C3 Performance: Optimizing Tests that Emply Cross-coupled ActuationMTS aerospace product manager Dr. Christoph Leser discusses how an AeroPro software utility helped Cessna add tremendous speed to tests with highly coupled actuation schemes.
Q: What particular challenge did Cessna face?
Leser: Cessna test engineers were facing increased pressure to get higher-performing aircraft into the marketplace sooner. Doing so requires conducting extremely complex — and potentially time-consuming — structural test to validate performance.
In addition, many structural tests at Cessna require highly coupled actuation schemes, in which multiple actuators exert different forces on the same portion of the test article simultaneously. To preserve test efficiency and data accuracy under such testing conditions, compensations must be made for the influences of all actuators present.
Historically, compensating for how cross-coupled actuators affect one another during tests has required expensive proprietary coding or the time of valuable internal resources. Both measures have a tendency to be lengthy in test preparation and increase costs.
Q: How did MTS help resolve this issue?
Leser: At the same time Cessna communicated this testing challenge to MTS, we were in the final stages of developing a new cross-coupling compensation utility for AeroPro software, C3 Performance (or C-cubed), which automatically compensates for highly coupled actuation schemes.
The C3 Performance utility seemed like a promising solution for addressing the challenges Cessna was facing. So we invited them to participate in a pilot program, in which their test engineers would use the C3 Performance utility running MTS FlexTest® control hardware for its structural testing.
Since Cessna has been a longtime user of MTS application software, control systems and consultation, the pilot would also allow us to compare performance data of the new utility to that of the legacy MTS equipment currently in use at Cessna. By doing so, we could glean accurate insight into how this utility enhances testing performance in a real-world structural application.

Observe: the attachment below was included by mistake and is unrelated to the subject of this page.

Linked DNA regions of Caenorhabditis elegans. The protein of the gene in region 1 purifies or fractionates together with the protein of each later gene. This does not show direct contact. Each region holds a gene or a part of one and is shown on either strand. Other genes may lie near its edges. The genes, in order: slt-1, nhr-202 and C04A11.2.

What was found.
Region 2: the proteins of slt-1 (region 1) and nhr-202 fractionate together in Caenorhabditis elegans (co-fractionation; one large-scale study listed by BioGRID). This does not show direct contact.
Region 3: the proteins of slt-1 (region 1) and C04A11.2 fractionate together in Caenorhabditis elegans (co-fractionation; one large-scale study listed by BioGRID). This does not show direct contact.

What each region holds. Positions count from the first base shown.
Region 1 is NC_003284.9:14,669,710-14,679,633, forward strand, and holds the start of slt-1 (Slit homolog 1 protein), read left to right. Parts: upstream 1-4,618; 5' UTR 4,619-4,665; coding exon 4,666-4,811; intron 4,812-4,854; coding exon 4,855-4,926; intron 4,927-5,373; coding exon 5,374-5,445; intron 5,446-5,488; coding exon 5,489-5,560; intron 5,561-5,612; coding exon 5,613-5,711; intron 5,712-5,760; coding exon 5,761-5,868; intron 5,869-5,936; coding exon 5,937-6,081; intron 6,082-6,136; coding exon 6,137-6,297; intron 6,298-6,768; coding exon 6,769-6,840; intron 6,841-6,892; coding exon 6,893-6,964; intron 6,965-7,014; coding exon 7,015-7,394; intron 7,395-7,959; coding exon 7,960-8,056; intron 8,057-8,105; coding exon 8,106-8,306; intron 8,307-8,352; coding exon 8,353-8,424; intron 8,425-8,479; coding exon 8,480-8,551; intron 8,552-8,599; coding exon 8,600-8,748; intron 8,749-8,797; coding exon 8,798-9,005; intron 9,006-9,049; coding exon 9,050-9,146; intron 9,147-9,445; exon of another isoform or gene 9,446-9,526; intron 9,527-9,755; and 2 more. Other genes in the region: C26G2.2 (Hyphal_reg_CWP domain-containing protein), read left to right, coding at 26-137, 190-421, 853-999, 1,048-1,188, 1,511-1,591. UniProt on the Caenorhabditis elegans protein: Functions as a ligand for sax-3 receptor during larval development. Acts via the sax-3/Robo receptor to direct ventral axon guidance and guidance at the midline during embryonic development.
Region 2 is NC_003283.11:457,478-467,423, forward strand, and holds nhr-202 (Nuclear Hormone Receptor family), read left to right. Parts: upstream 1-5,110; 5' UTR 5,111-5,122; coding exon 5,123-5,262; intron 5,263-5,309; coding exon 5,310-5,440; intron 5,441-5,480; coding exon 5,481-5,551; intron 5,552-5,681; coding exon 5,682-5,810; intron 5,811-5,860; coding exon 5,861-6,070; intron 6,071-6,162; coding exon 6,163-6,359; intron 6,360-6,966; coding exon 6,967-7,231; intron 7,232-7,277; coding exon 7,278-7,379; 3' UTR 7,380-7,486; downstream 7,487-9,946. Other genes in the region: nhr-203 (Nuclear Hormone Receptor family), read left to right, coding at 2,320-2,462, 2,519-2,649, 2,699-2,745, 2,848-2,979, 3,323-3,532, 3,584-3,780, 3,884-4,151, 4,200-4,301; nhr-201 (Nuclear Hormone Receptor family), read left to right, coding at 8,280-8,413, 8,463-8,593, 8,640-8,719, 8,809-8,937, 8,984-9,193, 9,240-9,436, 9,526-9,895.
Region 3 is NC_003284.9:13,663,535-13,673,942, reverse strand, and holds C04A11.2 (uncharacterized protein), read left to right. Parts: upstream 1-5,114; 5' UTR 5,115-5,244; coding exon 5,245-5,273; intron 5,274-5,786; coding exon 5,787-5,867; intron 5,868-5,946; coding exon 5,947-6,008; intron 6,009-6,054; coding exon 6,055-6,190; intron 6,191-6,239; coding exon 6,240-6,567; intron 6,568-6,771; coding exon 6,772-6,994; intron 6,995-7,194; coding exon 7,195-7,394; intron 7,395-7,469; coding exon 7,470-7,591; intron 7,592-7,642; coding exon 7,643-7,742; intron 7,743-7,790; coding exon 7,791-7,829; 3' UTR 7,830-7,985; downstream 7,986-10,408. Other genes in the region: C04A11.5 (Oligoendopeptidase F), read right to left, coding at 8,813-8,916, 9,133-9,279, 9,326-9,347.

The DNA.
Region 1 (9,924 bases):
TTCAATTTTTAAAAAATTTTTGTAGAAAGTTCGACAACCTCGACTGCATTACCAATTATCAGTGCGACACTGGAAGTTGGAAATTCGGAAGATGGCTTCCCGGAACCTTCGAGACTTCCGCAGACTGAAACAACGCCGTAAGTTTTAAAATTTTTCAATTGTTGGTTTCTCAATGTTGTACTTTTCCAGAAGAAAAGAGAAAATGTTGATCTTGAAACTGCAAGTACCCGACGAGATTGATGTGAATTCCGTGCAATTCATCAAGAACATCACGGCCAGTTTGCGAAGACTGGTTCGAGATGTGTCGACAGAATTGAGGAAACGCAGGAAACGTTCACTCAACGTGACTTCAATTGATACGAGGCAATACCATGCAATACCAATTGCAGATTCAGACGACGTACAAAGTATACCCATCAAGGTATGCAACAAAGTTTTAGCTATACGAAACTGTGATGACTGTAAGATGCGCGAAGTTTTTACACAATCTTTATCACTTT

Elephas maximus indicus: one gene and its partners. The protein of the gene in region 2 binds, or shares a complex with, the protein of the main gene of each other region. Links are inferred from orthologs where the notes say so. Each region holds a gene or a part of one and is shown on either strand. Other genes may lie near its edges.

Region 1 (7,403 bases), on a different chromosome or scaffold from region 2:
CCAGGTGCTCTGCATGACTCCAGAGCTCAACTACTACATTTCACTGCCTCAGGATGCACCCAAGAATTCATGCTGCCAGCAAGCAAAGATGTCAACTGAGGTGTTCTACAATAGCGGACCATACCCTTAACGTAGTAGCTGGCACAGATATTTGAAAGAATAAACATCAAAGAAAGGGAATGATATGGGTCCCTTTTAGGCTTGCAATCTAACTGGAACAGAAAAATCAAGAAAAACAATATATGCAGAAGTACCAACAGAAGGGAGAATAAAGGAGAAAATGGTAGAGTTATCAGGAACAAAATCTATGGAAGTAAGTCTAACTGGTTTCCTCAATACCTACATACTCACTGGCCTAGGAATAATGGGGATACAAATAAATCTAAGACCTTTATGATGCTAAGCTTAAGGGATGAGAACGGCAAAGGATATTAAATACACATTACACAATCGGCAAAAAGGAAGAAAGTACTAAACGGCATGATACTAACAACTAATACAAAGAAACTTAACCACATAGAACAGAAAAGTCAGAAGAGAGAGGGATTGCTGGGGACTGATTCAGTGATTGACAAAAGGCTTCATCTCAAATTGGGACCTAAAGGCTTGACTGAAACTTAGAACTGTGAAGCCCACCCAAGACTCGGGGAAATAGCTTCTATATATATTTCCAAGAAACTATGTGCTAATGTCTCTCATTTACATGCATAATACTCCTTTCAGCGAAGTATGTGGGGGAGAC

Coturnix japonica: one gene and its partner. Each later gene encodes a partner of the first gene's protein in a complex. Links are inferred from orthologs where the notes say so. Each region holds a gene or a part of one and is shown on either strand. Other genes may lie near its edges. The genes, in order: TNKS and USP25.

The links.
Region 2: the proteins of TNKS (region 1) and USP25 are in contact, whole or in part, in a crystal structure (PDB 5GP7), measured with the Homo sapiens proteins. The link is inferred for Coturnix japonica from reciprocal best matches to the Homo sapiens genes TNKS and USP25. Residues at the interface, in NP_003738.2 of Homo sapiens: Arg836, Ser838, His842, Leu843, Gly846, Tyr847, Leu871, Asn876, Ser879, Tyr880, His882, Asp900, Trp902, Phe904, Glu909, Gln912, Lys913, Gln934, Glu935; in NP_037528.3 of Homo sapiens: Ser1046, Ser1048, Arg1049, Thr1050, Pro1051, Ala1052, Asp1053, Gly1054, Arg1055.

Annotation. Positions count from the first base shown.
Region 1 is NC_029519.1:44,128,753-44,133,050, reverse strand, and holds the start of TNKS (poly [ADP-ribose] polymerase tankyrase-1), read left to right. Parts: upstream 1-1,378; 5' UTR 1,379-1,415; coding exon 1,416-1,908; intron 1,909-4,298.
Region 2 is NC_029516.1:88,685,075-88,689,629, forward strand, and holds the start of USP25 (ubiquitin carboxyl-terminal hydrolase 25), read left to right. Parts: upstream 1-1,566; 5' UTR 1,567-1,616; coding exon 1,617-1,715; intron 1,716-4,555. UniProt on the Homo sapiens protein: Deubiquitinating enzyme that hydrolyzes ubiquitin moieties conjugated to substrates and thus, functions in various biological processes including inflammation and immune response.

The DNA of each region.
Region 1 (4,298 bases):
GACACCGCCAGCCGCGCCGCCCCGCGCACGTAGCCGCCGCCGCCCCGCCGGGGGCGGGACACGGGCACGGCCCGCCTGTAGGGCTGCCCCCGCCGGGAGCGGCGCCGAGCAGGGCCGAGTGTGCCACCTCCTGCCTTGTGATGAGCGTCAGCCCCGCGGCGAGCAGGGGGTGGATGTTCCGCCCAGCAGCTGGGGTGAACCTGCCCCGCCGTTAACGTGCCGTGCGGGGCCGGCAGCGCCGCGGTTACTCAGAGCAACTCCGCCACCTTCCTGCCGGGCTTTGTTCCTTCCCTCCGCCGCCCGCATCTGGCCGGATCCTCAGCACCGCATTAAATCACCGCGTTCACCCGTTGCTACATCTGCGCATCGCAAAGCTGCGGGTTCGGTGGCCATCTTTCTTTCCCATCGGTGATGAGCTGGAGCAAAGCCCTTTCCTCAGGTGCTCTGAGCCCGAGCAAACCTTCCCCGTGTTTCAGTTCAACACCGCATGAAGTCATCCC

Cessna agreed to participate in the pilot, and in September 2006, the C3 Performance utility and FlexTest hardware were installed at Cessna’s Wichita, Kansas, aerospace testing facility.
Q: For what applications did Cessna use the software utility? What were the results?
Leser: Cessna used the C3 Performance utility and FlexTest control hardware to help resolve two urgent manufacturing issues. The first issue involved horizontal tail movement, and the second involved landing gear. Both tests required the employment of highly coupled actuation schemes.
Cessna reported overwhelmingly positive results for both tests run on the C3 Performance utility and FlexTest platform. Tests ran twice as fast compared to the MTS legacy equipment in terms of cyclic rate, and accuracy levels went up 1.5 times. The error coefficient also increased from 98% to more than 99%. Using the new MTS tools, Cessna was able to resolve both issues in weeks instead of months, which is the expected turnaround time for such complex testing.
All this efficiency was achieved without introducing any additional strain to the test articles. The same desired loads were applied, only in a much more efficient fashion.
Since this original pilot program at Cessna, the C3 Performance utility has achieved similar positive performance results in real-world comparison tests at several other customer sites.
Q: Will the C3 Performance utility be made available to other aerospace test labs?
Leser: Yes. We will be offering this utility as a standard feature in an upcoming release of MTS AeroPro software.
Q: What further improvements are you planning to make to this utility?
Leser: We will be adding the capability to automatically generate required coefficients by playing out existing load profiles. This capability will be made available in a multi-box environment, so up to 360 channels can be accounted for in cross-correlation compensation.
With the introduction of the C3 Performance utility, we look forward to setting the new standard for how efficiently aerospace test labs address highly coupled actuation schemes during structural testing.
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